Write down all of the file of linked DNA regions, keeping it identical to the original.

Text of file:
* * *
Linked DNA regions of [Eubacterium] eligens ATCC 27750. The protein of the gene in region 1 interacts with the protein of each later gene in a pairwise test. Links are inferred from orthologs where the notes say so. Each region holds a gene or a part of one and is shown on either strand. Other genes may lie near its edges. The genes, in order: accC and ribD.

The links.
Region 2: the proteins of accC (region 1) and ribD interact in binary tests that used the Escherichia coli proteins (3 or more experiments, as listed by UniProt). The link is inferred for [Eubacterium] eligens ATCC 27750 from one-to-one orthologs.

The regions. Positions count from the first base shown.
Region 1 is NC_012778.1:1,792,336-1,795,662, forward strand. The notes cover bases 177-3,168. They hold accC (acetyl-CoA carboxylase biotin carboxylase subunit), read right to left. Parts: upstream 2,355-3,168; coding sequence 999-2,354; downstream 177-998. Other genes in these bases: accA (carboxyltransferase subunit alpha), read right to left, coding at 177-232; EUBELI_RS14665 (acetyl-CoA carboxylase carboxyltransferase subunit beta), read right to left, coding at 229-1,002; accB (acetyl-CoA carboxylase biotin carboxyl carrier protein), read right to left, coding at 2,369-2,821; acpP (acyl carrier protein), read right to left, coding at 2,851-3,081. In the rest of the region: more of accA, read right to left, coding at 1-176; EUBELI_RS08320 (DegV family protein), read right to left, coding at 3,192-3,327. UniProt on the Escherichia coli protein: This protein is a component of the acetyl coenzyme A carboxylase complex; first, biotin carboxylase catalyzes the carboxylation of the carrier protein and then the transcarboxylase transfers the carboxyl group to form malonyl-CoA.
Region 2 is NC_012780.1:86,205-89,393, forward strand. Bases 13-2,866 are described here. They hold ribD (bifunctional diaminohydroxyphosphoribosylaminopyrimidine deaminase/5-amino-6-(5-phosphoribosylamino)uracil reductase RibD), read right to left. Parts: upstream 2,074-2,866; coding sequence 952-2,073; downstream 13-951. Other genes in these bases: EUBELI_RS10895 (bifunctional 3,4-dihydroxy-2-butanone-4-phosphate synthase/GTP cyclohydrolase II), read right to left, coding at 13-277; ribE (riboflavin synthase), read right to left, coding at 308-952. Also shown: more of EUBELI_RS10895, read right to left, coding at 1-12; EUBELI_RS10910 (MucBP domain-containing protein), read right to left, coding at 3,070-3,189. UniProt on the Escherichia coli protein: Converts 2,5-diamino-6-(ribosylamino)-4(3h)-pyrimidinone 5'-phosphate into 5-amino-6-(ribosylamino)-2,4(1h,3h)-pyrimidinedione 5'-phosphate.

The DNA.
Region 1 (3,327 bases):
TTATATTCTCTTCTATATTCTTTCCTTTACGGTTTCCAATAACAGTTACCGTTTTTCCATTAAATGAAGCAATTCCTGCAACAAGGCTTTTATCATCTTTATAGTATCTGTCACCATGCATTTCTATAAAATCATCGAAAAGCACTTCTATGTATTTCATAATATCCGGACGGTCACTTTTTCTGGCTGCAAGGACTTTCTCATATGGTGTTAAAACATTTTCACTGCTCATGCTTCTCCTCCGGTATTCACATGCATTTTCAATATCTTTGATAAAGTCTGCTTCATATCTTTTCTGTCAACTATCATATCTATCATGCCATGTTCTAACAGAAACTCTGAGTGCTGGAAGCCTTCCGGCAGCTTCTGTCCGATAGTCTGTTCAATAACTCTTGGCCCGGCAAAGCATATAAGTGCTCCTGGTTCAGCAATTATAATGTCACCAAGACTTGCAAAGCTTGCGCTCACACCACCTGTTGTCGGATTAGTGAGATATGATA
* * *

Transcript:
Linked DNA regions of [Eubacterium] eligens ATCC 27750. The protein of the gene in region 1 interacts with the protein of each later gene in a pairwise test. Links are inferred from orthologs where the notes say so. Each region holds a gene or a part of one and is shown on either strand. Other genes may lie near its edges. The genes, in order: accC and ribD.

The links.
Region 2: the proteins of accC (region 1) and ribD interact in binary tests that used the Escherichia coli proteins (3 or more experiments, as listed by UniProt). The link is inferred for [Eubacterium] eligens ATCC 27750 from one-to-one orthologs.

The regions. Positions count from the first base shown.
Region 1 is NC_012778.1:1,792,336-1,795,662, forward strand. The notes cover bases 177-3,168. They hold accC (acetyl-CoA carboxylase biotin carboxylase subunit), read right to left. Parts: upstream 2,355-3,168; coding sequence 999-2,354; downstream 177-998. Other genes in these bases: accA (carboxyltransferase subunit alpha), read right to left, coding at 177-232; EUBELI_RS14665 (acetyl-CoA carboxylase carboxyltransferase subunit beta), read right to left, coding at 229-1,002; accB (acetyl-CoA carboxylase biotin carboxyl carrier protein), read right to left, coding at 2,369-2,821; acpP (acyl carrier protein), read right to left, coding at 2,851-3,081. In the rest of the region: more of accA, read right to left, coding at 1-176; EUBELI_RS08320 (DegV family protein), read right to left, coding at 3,192-3,327. UniProt on the Escherichia coli protein: This protein is a component of the acetyl coenzyme A carboxylase complex; first, biotin carboxylase catalyzes the carboxylation of the carrier protein and then the transcarboxylase transfers the carboxyl group to form malonyl-CoA.
Region 2 is NC_012780.1:86,205-89,393, forward strand. Bases 13-2,866 are described here. They hold ribD (bifunctional diaminohydroxyphosphoribosylaminopyrimidine deaminase/5-amino-6-(5-phosphoribosylamino)uracil reductase RibD), read right to left. Parts: upstream 2,074-2,866; coding sequence 952-2,073; downstream 13-951. Other genes in these bases: EUBELI_RS10895 (bifunctional 3,4-dihydroxy-2-butanone-4-phosphate synthase/GTP cyclohydrolase II), read right to left, coding at 13-277; ribE (riboflavin synthase), read right to left, coding at 308-952. Also shown: more of EUBELI_RS10895, read right to left, coding at 1-12; EUBELI_RS10910 (MucBP domain-containing protein), read right to left, coding at 3,070-3,189. UniProt on the Escherichia coli protein: Converts 2,5-diamino-6-(ribosylamino)-4(3h)-pyrimidinone 5'-phosphate into 5-amino-6-(ribosylamino)-2,4(1h,3h)-pyrimidinedione 5'-phosphate.

The DNA.
Region 1 (3,327 bases):
TTATATTCTCTTCTATATTCTTTCCTTTACGGTTTCCAATAACAGTTACCGTTTTTCCATTAAATGAAGCAATTCCTGCAACAAGGCTTTTATCATCTTTATAGTATCTGTCACCATGCATTTCTATAAAATCATCGAAAAGCACTTCTATGTATTTCATAATATCCGGACGGTCACTTTTTCTGGCTGCAAGGACTTTCTCATATGGTGTTAAAACATTTTCACTGCTCATGCTTCTCCTCCGGTATTCACATGCATTTTCAATATCTTTGATAAAGTCTGCTTCATATCTTTTCTGTCAACTATCATATCTATCATGCCATGTTCTAACAGAAACTCTGAGTGCTGGAAGCCTTCCGGCAGCTTCTGTCCGATAGTCTGTTCAATAACTCTTGGCCCGGCAAAGCATATAAGTGCTCCTGGTTCAGCAATTATAATGTCACCAAGACTTGCAAAGCTTGCGCTCACACCACCTGTTGTCGGATTAGTGAGATATGATA